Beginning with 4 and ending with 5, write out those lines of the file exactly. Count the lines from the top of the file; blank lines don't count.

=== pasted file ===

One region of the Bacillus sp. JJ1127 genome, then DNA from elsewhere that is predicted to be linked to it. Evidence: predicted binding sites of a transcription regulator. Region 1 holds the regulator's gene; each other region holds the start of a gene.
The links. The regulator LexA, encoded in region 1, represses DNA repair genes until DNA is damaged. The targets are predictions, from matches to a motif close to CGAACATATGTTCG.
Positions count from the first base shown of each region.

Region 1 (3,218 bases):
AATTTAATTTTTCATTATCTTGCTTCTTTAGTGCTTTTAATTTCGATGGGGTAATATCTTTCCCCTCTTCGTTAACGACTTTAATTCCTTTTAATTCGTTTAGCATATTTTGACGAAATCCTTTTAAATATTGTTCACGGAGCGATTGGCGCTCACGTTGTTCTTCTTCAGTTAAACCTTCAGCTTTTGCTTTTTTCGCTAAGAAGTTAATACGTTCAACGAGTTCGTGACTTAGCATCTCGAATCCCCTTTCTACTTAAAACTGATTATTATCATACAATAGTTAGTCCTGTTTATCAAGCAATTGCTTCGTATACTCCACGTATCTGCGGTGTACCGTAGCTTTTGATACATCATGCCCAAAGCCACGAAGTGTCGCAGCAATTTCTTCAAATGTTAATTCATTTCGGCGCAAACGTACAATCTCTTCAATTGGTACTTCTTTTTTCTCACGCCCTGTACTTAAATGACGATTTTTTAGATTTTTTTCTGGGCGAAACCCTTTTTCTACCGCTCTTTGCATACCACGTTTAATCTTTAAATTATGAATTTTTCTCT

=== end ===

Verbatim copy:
Region 1 (3,218 bases):
AATTTAATTTTTCATTATCTTGCTTCTTTAGTGCTTTTAATTTCGATGGGGTAATATCTTTCCCCTCTTCGTTAACGACTTTAATTCCTTTTAATTCGTTTAGCATATTTTGACGAAATCCTTTTAAATATTGTTCACGGAGCGATTGGCGCTCACGTTGTTCTTCTTCAGTTAAACCTTCAGCTTTTGCTTTTTTCGCTAAGAAGTTAATACGTTCAACGAGTTCGTGACTTAGCATCTCGAATCCCCTTTCTACTTAAAACTGATTATTATCATACAATAGTTAGTCCTGTTTATCAAGCAATTGCTTCGTATACTCCACGTATCTGCGGTGTACCGTAGCTTTTGATACATCATGCCCAAAGCCACGAAGTGTCGCAGCAATTTCTTCAAATGTTAATTCATTTCGGCGCAAACGTACAATCTCTTCAATTGGTACTTCTTTTTTCTCACGCCCTGTACTTAAATGACGATTTTTTAGATTTTTTTCTGGGCGAAACCCTTTTTCTACCGCTCTTTGCATACCACGTTTAATCTTTAAATTATGAATTTTTCTCT